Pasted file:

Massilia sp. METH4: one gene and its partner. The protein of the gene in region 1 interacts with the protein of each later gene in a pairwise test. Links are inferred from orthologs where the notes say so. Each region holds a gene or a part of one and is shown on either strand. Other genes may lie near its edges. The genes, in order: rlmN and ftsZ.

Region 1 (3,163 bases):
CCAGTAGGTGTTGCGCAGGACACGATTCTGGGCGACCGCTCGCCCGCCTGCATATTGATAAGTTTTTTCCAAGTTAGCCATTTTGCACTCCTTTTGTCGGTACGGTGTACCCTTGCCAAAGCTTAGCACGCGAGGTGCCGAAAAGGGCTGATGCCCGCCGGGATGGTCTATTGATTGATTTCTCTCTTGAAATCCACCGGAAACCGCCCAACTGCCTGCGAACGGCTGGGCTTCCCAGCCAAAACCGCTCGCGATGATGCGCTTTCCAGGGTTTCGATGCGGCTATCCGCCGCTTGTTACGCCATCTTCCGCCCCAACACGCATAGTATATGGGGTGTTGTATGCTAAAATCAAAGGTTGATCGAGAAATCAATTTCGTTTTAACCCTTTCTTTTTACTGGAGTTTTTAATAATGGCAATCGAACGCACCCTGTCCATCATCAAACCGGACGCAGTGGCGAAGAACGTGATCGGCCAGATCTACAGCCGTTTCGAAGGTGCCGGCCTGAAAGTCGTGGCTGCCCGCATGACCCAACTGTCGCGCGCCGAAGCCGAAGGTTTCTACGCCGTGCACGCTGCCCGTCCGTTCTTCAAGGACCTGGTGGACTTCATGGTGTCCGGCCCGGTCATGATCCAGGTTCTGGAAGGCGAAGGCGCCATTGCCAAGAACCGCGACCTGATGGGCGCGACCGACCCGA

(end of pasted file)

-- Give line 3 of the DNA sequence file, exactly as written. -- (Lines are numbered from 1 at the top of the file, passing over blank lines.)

CCAGTAGGTGTTGCGCAGGACACGATTCTGGGCGACCGCTCGCCCGCCTGCATATTGATAAGTTTTTTCCAAGTTAGCCATTTTGCACTCCTTTTGTCGGTACGGTGTACCCTTGCCAAAGCTTAGCACGCGAGGTGCCGAAAAGGGCTGATGCCCGCCGGGATGGTCTATTGATTGATTTCTCTCTTGAAATCCACCGGAAACCGCCCAACTGCCTGCGAACGGCTGGGCTTCCCAGCCAAAACCGCTCGCGATGATGCGCTTTCCAGGGTTTCGATGCGGCTATCCGCCGCTTGTTACGCCATCTTCCGCCCCAACACGCATAGTATATGGGGTGTTGTATGCTAAAATCAAAGGTTGATCGAGAAATCAATTTCGTTTTAACCCTTTCTTTTTACTGGAGTTTTTAATAATGGCAATCGAACGCACCCTGTCCATCATCAAACCGGACGCAGTGGCGAAGAACGTGATCGGCCAGATCTACAGCCGTTTCGAAGGTGCCGGCCTGAAAGTCGTGGCTGCCCGCATGACCCAACTGTCGCGCGCCGAAGCCGAAGGTTTCTACGCCGTGCACGCTGCCCGTCCGTTCTTCAAGGACCTGGTGGACTTCATGGTGTCCGGCCCGGTCATGATCCAGGTTCTGGAAGGCGAAGGCGCCATTGCCAAGAACCGCGACCTGATGGGCGCGACCGACCCGA